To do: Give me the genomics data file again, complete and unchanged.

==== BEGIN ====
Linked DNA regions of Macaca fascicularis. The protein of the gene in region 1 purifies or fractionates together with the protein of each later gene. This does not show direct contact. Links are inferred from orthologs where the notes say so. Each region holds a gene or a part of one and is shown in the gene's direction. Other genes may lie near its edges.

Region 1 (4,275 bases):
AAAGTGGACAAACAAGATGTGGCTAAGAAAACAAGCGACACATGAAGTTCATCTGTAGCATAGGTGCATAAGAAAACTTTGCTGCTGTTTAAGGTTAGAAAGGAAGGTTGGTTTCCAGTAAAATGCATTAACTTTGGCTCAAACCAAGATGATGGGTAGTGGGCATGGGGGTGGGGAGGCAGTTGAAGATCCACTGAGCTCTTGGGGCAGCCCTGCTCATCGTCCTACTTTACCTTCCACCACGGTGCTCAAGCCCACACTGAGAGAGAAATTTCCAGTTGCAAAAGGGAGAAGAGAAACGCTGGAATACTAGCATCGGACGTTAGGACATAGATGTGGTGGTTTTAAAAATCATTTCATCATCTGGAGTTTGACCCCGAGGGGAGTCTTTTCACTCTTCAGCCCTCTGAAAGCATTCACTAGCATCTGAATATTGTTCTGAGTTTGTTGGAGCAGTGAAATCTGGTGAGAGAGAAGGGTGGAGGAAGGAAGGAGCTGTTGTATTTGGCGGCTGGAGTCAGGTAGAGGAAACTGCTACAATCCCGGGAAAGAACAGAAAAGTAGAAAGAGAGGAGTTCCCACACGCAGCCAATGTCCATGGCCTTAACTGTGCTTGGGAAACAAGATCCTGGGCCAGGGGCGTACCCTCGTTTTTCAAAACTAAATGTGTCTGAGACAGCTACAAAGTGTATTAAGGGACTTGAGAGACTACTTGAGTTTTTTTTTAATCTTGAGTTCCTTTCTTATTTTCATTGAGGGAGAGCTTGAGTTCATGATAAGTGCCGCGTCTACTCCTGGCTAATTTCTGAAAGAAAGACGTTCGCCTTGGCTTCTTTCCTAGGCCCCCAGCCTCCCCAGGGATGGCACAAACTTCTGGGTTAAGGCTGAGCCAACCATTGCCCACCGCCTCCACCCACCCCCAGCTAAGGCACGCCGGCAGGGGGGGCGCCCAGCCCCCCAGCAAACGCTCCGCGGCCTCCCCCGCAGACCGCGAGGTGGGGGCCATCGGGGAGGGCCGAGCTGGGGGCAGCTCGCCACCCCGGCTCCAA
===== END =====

Linked DNA regions of Macaca fascicularis. The protein of the gene in region 1 purifies or fractionates together with the protein of each later gene. This does not show direct contact. Links are inferred from orthologs where the notes say so. Each region holds a gene or a part of one and is shown in the gene's direction. Other genes may lie near its edges.

Region 1 (4,275 bases):
AAAGTGGACAAACAAGATGTGGCTAAGAAAACAAGCGACACATGAAGTTCATCTGTAGCATAGGTGCATAAGAAAACTTTGCTGCTGTTTAAGGTTAGAAAGGAAGGTTGGTTTCCAGTAAAATGCATTAACTTTGGCTCAAACCAAGATGATGGGTAGTGGGCATGGGGGTGGGGAGGCAGTTGAAGATCCACTGAGCTCTTGGGGCAGCCCTGCTCATCGTCCTACTTTACCTTCCACCACGGTGCTCAAGCCCACACTGAGAGAGAAATTTCCAGTTGCAAAAGGGAGAAGAGAAACGCTGGAATACTAGCATCGGACGTTAGGACATAGATGTGGTGGTTTTAAAAATCATTTCATCATCTGGAGTTTGACCCCGAGGGGAGTCTTTTCACTCTTCAGCCCTCTGAAAGCATTCACTAGCATCTGAATATTGTTCTGAGTTTGTTGGAGCAGTGAAATCTGGTGAGAGAGAAGGGTGGAGGAAGGAAGGAGCTGTTGTATTTGGCGGCTGGAGTCAGGTAGAGGAAACTGCTACAATCCCGGGAAAGAACAGAAAAGTAGAAAGAGAGGAGTTCCCACACGCAGCCAATGTCCATGGCCTTAACTGTGCTTGGGAAACAAGATCCTGGGCCAGGGGCGTACCCTCGTTTTTCAAAACTAAATGTGTCTGAGACAGCTACAAAGTGTATTAAGGGACTTGAGAGACTACTTGAGTTTTTTTTTAATCTTGAGTTCCTTTCTTATTTTCATTGAGGGAGAGCTTGAGTTCATGATAAGTGCCGCGTCTACTCCTGGCTAATTTCTGAAAGAAAGACGTTCGCCTTGGCTTCTTTCCTAGGCCCCCAGCCTCCCCAGGGATGGCACAAACTTCTGGGTTAAGGCTGAGCCAACCATTGCCCACCGCCTCCACCCACCCCCAGCTAAGGCACGCCGGCAGGGGGGGCGCCCAGCCCCCCAGCAAACGCTCCGCGGCCTCCCCCGCAGACCGCGAGGTGGGGGCCATCGGGGAGGGCCGAGCTGGGGGCAGCTCGCCACCCCGGCTCCAA